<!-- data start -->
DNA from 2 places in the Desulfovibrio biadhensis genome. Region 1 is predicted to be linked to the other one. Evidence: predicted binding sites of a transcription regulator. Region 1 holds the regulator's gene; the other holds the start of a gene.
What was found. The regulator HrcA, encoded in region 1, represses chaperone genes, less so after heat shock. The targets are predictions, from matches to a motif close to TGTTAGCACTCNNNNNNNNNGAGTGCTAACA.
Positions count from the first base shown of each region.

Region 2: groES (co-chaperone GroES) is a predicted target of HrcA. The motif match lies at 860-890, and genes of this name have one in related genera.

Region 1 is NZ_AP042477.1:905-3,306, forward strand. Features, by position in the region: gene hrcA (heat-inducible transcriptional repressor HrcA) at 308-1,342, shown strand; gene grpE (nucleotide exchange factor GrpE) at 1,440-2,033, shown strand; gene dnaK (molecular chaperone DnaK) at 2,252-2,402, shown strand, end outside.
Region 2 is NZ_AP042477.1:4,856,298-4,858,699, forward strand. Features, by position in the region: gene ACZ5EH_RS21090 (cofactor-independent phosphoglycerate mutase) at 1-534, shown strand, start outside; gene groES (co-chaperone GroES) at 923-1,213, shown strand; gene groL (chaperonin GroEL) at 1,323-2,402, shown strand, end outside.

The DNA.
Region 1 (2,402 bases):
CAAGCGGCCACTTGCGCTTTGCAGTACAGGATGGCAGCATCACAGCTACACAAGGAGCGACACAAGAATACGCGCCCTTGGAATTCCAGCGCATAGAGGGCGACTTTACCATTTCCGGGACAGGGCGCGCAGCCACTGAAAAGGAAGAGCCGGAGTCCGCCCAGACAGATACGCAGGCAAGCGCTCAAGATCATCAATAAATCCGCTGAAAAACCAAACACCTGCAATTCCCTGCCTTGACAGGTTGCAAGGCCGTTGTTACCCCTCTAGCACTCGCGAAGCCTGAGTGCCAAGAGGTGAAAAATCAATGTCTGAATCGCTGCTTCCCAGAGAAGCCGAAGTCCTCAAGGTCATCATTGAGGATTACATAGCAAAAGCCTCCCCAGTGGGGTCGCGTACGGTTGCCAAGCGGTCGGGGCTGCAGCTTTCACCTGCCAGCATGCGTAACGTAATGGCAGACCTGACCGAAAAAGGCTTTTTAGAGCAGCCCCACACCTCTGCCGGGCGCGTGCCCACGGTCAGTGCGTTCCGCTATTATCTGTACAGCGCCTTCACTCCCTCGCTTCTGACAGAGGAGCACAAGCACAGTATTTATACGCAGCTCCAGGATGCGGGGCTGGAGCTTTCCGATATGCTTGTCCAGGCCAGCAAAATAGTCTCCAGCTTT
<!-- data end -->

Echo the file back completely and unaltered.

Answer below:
DNA from 2 places in the Desulfovibrio biadhensis genome. Region 1 is predicted to be linked to the other one. Evidence: predicted binding sites of a transcription regulator. Region 1 holds the regulator's gene; the other holds the start of a gene.
What was found. The regulator HrcA, encoded in region 1, represses chaperone genes, less so after heat shock. The targets are predictions, from matches to a motif close to TGTTAGCACTCNNNNNNNNNGAGTGCTAACA.
Positions count from the first base shown of each region.

Region 2: groES (co-chaperone GroES) is a predicted target of HrcA. The motif match lies at 860-890, and genes of this name have one in related genera.

Region 1 is NZ_AP042477.1:905-3,306, forward strand. Features, by position in the region: gene hrcA (heat-inducible transcriptional repressor HrcA) at 308-1,342, shown strand; gene grpE (nucleotide exchange factor GrpE) at 1,440-2,033, shown strand; gene dnaK (molecular chaperone DnaK) at 2,252-2,402, shown strand, end outside.
Region 2 is NZ_AP042477.1:4,856,298-4,858,699, forward strand. Features, by position in the region: gene ACZ5EH_RS21090 (cofactor-independent phosphoglycerate mutase) at 1-534, shown strand, start outside; gene groES (co-chaperone GroES) at 923-1,213, shown strand; gene groL (chaperonin GroEL) at 1,323-2,402, shown strand, end outside.

The DNA.
Region 1 (2,402 bases):
CAAGCGGCCACTTGCGCTTTGCAGTACAGGATGGCAGCATCACAGCTACACAAGGAGCGACACAAGAATACGCGCCCTTGGAATTCCAGCGCATAGAGGGCGACTTTACCATTTCCGGGACAGGGCGCGCAGCCACTGAAAAGGAAGAGCCGGAGTCCGCCCAGACAGATACGCAGGCAAGCGCTCAAGATCATCAATAAATCCGCTGAAAAACCAAACACCTGCAATTCCCTGCCTTGACAGGTTGCAAGGCCGTTGTTACCCCTCTAGCACTCGCGAAGCCTGAGTGCCAAGAGGTGAAAAATCAATGTCTGAATCGCTGCTTCCCAGAGAAGCCGAAGTCCTCAAGGTCATCATTGAGGATTACATAGCAAAAGCCTCCCCAGTGGGGTCGCGTACGGTTGCCAAGCGGTCGGGGCTGCAGCTTTCACCTGCCAGCATGCGTAACGTAATGGCAGACCTGACCGAAAAAGGCTTTTTAGAGCAGCCCCACACCTCTGCCGGGCGCGTGCCCACGGTCAGTGCGTTCCGCTATTATCTGTACAGCGCCTTCACTCCCTCGCTTCTGACAGAGGAGCACAAGCACAGTATTTATACGCAGCTCCAGGATGCGGGGCTGGAGCTTTCCGATATGCTTGTCCAGGCCAGCAAAATAGTCTCCAGCTTT